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Sunday, February 28, 2016

Shattered Glass, written by Teresa Toten. Orca, 2015. $14.95 ages 12 and up

"The streets were deserted. I had a thousand questions about the party, but I used all my willpower to keep my mouth shut. He, too, was quiet, lost in thought. It was like we had the city all to ourselves. Every so often Cassidy would stroke or squeeze my arm, but every so often he would also shake his head and sigh. Just a little. I didn't think he even knew he was doing it."

This is one of a series of seven tales, meant to introduce us to the seven oldest orphans from the Benevolent Home for Necessitous Girls which burns to the ground in June, 1964. It leaves those girls and everyone else living there to face a very different existence. As with each of the other 'oldest' girls, Toni is sent out into the bigger world with cash and three items that may hopefully lead her to learn about the circumstances of her birth: a release certificate from the Toronto General Hospital, a restaurant menu from the Noronic, and a club playbill from a place called Willa's. They are the only clues to her real identity.

Her sheltered world is about to take a dramatic turn. The small town existence that is all she has known has certainly not prepared her for Toronto. Arriving without any plan, and hope in her heart, she is able to find a room, get a job and begin the search that may eventually lead her to discover the reason for the fiery nightmares that have tormented her since her arrival at the orphanage. What about the scars on her skin and the hatred she feels for the mother she cannot really remember?

Toni is bright, but very naïve. Her experiences in the orphanage have in no way prepared for all that she encounters as she tries to plot a course for this new existence. Many big city experiences threaten to overwhelm her, and misunderstandings concerning language lead her to a very dangerous place. Through it all, she manages to gather a wonderful group of friends who become her new family, supportive and understanding as she makes mistakes and learns from them.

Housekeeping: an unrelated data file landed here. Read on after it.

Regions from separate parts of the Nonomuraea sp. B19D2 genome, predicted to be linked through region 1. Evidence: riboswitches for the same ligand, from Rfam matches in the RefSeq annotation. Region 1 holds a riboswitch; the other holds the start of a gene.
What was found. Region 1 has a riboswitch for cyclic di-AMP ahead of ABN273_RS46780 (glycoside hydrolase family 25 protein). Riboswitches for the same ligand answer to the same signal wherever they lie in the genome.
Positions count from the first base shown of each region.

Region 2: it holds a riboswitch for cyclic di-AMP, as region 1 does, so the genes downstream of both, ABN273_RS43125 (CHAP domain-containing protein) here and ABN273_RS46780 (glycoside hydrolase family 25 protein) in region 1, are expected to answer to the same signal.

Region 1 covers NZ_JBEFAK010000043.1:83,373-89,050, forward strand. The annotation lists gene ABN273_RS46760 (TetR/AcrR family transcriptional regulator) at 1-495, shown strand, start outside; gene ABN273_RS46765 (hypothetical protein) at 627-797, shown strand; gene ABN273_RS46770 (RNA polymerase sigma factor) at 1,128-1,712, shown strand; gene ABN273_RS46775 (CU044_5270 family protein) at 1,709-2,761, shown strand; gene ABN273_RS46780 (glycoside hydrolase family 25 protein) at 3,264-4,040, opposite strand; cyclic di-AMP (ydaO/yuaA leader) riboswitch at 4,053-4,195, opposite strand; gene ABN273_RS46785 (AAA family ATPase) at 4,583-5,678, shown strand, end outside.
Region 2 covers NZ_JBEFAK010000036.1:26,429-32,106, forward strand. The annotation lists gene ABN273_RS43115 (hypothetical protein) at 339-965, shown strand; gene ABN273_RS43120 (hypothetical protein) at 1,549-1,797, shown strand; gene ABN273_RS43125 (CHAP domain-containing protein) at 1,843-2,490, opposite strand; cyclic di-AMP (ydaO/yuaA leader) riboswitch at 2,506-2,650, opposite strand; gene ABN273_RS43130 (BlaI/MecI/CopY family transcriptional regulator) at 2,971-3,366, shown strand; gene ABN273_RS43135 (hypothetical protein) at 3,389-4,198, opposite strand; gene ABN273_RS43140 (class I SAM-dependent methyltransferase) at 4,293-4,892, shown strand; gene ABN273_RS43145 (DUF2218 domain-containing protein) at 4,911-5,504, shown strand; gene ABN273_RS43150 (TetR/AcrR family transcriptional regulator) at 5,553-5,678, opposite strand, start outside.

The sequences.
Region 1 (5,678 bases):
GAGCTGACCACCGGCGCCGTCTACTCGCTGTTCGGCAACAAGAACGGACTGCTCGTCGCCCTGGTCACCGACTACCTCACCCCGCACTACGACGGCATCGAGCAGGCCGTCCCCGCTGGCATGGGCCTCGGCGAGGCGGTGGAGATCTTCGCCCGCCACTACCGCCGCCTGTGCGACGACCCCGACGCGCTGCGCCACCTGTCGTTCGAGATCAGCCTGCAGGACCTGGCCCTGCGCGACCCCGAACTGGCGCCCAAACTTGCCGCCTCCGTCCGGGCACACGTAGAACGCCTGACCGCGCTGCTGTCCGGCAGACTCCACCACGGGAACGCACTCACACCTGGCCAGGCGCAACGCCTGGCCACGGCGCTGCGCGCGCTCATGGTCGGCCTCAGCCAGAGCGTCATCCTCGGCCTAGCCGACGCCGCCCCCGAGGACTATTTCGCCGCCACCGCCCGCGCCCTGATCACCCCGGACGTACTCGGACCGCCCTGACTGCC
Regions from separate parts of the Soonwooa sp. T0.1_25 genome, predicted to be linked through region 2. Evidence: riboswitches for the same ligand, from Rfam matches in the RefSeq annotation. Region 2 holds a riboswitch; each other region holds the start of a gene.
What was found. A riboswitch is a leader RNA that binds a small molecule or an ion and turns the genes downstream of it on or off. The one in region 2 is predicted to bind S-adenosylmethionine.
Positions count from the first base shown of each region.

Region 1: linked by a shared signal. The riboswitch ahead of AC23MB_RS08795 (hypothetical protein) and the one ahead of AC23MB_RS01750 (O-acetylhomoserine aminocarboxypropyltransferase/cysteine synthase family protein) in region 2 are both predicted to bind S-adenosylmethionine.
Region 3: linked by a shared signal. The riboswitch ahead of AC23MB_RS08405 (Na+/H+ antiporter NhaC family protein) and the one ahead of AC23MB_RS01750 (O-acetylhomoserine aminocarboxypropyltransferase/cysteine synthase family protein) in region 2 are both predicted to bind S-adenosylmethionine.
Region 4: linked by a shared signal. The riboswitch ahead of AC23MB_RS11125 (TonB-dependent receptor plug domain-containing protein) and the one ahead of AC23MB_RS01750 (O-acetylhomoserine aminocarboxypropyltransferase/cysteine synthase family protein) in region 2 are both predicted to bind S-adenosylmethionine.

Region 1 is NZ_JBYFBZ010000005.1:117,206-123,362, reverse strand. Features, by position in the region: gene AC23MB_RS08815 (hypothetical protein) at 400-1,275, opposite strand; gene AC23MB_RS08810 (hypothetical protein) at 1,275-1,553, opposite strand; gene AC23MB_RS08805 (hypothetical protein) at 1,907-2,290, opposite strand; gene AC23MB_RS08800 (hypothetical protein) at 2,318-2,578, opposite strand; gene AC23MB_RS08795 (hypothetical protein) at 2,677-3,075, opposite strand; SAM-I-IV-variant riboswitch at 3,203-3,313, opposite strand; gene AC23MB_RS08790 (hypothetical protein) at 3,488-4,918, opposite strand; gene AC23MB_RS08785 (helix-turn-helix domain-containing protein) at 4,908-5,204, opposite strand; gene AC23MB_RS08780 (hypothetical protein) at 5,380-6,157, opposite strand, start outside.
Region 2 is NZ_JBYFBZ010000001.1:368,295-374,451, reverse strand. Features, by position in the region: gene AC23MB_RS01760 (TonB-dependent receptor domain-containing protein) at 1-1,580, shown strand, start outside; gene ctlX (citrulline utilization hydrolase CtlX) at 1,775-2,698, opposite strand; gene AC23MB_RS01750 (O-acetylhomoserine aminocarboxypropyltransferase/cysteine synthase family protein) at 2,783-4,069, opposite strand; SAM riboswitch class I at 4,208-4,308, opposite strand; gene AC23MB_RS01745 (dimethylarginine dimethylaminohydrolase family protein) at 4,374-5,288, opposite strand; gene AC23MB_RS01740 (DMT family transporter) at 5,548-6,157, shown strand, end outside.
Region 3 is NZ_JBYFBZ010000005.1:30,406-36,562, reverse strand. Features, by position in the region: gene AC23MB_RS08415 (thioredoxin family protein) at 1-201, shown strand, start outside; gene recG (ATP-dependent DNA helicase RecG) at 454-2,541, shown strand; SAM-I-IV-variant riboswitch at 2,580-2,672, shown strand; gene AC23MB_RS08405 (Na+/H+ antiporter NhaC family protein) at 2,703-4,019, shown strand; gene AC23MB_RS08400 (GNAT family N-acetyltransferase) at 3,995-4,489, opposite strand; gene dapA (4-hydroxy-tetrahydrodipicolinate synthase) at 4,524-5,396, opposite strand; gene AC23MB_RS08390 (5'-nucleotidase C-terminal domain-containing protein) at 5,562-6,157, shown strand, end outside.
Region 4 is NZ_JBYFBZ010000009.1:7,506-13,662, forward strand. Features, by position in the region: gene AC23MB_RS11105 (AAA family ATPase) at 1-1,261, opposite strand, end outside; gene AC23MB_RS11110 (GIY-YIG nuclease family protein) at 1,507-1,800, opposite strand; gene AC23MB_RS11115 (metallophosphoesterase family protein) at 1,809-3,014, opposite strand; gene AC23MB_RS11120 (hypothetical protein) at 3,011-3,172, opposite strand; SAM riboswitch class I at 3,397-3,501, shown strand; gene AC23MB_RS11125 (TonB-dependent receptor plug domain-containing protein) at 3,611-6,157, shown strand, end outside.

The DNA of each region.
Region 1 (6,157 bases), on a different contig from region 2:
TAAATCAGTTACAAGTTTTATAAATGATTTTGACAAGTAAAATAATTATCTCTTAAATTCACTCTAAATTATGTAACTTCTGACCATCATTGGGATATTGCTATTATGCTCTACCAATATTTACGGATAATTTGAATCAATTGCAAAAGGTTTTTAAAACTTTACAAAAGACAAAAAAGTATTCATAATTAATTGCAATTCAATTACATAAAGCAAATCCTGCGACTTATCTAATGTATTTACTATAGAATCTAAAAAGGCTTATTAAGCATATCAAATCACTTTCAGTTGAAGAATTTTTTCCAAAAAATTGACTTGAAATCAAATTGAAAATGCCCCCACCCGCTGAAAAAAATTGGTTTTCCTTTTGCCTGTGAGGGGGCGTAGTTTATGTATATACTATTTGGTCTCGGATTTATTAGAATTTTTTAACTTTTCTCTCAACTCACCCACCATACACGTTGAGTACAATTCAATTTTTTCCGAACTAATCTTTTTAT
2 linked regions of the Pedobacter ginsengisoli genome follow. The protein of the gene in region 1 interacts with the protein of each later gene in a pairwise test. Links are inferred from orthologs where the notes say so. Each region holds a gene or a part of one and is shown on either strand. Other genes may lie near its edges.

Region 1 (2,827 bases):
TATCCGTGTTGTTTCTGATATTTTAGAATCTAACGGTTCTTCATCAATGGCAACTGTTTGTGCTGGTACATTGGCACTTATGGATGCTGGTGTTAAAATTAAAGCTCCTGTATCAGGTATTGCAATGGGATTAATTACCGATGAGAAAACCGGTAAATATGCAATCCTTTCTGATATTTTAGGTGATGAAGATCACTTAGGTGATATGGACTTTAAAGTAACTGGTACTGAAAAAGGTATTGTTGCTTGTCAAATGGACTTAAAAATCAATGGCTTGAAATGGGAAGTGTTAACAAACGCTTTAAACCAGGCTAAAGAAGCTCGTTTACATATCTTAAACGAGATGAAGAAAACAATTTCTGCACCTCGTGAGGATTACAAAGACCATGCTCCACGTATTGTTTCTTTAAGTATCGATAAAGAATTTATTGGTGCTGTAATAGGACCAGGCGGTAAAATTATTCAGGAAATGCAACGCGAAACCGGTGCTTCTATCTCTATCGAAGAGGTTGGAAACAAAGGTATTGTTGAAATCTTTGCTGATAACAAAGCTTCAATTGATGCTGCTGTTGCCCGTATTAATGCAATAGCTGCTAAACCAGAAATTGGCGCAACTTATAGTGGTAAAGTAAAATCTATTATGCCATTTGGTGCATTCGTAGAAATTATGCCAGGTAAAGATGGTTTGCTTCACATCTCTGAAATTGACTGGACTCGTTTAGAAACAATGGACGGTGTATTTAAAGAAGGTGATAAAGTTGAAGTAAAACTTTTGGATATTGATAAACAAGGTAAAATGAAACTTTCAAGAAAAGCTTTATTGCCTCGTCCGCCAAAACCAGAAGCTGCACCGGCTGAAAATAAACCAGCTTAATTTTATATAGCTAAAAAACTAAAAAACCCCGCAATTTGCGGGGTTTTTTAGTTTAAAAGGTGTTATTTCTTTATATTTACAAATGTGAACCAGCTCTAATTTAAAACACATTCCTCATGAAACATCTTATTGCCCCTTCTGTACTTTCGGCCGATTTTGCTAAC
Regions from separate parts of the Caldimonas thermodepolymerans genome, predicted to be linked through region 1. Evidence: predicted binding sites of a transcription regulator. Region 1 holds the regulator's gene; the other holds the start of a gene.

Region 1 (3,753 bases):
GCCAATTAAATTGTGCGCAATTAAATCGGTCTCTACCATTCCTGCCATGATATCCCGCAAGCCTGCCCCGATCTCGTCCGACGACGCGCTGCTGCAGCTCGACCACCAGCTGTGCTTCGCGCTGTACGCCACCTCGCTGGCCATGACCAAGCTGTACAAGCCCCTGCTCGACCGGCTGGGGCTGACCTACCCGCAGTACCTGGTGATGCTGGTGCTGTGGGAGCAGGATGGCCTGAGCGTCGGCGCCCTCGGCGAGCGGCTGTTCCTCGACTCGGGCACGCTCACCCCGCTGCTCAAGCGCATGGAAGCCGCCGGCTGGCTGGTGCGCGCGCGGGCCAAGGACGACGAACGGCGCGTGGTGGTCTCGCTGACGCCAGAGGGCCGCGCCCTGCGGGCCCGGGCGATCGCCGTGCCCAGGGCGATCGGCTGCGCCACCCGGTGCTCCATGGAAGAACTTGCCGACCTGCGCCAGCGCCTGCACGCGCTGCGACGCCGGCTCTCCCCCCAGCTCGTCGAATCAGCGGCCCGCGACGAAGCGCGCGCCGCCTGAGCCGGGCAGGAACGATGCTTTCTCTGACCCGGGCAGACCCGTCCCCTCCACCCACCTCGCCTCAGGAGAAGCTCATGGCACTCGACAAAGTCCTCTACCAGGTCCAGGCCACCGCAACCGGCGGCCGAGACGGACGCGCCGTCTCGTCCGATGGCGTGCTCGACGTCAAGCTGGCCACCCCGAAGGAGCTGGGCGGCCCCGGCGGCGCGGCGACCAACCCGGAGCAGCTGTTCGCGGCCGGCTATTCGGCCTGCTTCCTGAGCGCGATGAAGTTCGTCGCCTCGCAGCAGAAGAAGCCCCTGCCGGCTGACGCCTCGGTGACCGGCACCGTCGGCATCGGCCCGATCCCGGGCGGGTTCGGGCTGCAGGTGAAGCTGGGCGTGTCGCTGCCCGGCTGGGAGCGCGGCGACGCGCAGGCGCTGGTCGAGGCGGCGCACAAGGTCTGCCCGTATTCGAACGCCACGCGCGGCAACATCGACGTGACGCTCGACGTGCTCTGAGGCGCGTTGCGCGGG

As she probes the clues shared, she learns the identity of both her father and mother, the sadness of her mother's life left alone with a small baby following her father's death, and the reasons for her scars and her nightmares. Ethan, the young man who is always on hand to help and to protect her, is worthy of her love and trust.

Teresa Toten is an accomplished storyteller, writing her stories with beautiful language and thoughtful detail. There were often times when I found myself going back to reread a passage:

"I didn't say anything. I decided this was going to be my new strategy in the face of my intolerable stupidity. I was getting real sick of not knowing what people were talking about. From now on, I'd keep my mouth shut, and in the ensuing, uncomfortable silence, the deliverer of the unknown word, phrase or concept would feel compelled to explain."

"And she was clearly refreshed. Weeks and weeks of watching Mrs. Grady Vespucci up close had let me in on the telltale clues. Grady was swaying on the inside. This was what she described as "the sweet spot." Thing was, she rarely stopped there."

I combed my transgression memory box and came up empty. My panic was in full bloom by the time I got to the office."

"Did I shrug while I shook? Stupid, stupid girl.
I was gulping down shame in batches so sticky that I couldn't free the words to thank him. I couldn't even look at him."

If you know readers who will enjoy this book, they are likely to want to read the other six books in the series.

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